John Milton

Joseph Warton, in Essay on the Genius and Writings of Pope (1756; 1782) 1:40.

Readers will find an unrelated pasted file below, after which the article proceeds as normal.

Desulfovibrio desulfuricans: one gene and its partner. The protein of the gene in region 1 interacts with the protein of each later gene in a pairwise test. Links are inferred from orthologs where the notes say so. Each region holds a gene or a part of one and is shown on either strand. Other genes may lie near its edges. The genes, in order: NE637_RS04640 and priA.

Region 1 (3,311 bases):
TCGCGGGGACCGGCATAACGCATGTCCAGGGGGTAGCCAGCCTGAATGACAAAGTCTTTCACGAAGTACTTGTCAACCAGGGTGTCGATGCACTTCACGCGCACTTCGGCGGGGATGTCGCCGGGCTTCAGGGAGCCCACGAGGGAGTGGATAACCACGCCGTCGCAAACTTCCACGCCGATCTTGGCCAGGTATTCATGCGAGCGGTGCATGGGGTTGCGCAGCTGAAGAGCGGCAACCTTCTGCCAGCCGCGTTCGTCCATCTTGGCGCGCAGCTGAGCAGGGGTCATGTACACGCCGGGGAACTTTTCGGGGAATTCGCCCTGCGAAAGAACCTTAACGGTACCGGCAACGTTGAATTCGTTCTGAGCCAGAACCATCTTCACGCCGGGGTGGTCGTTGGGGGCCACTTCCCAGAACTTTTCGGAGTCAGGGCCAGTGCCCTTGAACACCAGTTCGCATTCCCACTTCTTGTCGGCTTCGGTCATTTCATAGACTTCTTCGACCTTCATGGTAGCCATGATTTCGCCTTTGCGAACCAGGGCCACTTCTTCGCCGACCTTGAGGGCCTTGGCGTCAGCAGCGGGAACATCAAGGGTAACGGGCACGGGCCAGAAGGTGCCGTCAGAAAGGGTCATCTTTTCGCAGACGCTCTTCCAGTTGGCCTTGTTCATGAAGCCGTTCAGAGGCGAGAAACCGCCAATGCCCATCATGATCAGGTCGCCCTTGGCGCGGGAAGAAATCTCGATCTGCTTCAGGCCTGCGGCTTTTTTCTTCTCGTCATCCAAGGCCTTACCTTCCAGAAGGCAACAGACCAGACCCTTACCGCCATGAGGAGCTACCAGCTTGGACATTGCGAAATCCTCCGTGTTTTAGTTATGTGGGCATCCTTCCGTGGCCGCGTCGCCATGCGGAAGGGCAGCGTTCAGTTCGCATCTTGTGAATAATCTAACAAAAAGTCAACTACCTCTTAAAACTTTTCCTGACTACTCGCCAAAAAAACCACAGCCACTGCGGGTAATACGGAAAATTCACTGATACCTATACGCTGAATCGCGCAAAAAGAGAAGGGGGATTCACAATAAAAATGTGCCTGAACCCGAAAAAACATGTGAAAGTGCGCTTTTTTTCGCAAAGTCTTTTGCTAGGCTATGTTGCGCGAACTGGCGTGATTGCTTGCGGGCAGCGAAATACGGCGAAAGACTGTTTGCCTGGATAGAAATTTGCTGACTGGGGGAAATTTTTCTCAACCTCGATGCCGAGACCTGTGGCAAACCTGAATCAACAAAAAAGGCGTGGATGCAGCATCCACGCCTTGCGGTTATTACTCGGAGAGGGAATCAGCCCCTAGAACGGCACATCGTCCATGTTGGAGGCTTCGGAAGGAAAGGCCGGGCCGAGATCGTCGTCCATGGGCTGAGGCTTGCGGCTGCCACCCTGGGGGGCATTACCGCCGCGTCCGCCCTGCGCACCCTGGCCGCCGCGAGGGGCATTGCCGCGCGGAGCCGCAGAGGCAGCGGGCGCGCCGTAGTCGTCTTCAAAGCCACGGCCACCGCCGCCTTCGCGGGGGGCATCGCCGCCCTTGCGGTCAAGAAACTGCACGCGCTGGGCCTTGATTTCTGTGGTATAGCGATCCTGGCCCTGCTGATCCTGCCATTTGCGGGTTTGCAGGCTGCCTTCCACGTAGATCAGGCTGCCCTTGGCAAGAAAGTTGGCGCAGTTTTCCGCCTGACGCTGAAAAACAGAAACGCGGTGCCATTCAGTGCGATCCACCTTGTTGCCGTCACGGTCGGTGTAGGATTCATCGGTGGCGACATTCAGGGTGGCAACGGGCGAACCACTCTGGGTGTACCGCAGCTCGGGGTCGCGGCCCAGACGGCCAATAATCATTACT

L'Allegro and Il Penseroso, which are now universally known; but which by a strange fatality lay in a sort of obscurity, the private enjoyment of a few curious readers, till they were set to admirable music by Mr. Handel. And indeed this volume of Milton's miscellaneous poems has not till very lately met with suitable regard. Shall I offend any rational admirer of POPE by remarking, that these juvenile descriptive poems of Milton, as well as his Latin elegies, are of a strain far more exalted than any of the former author can boast? Let me add at the same time, what justice requires me add, that they are far more incorrect. For in the very [Nativity] ode before us, occur one or two passages, that are puerile and affected, to a degree not to be paralleled in the purer, but less elevated, compositions of POPE.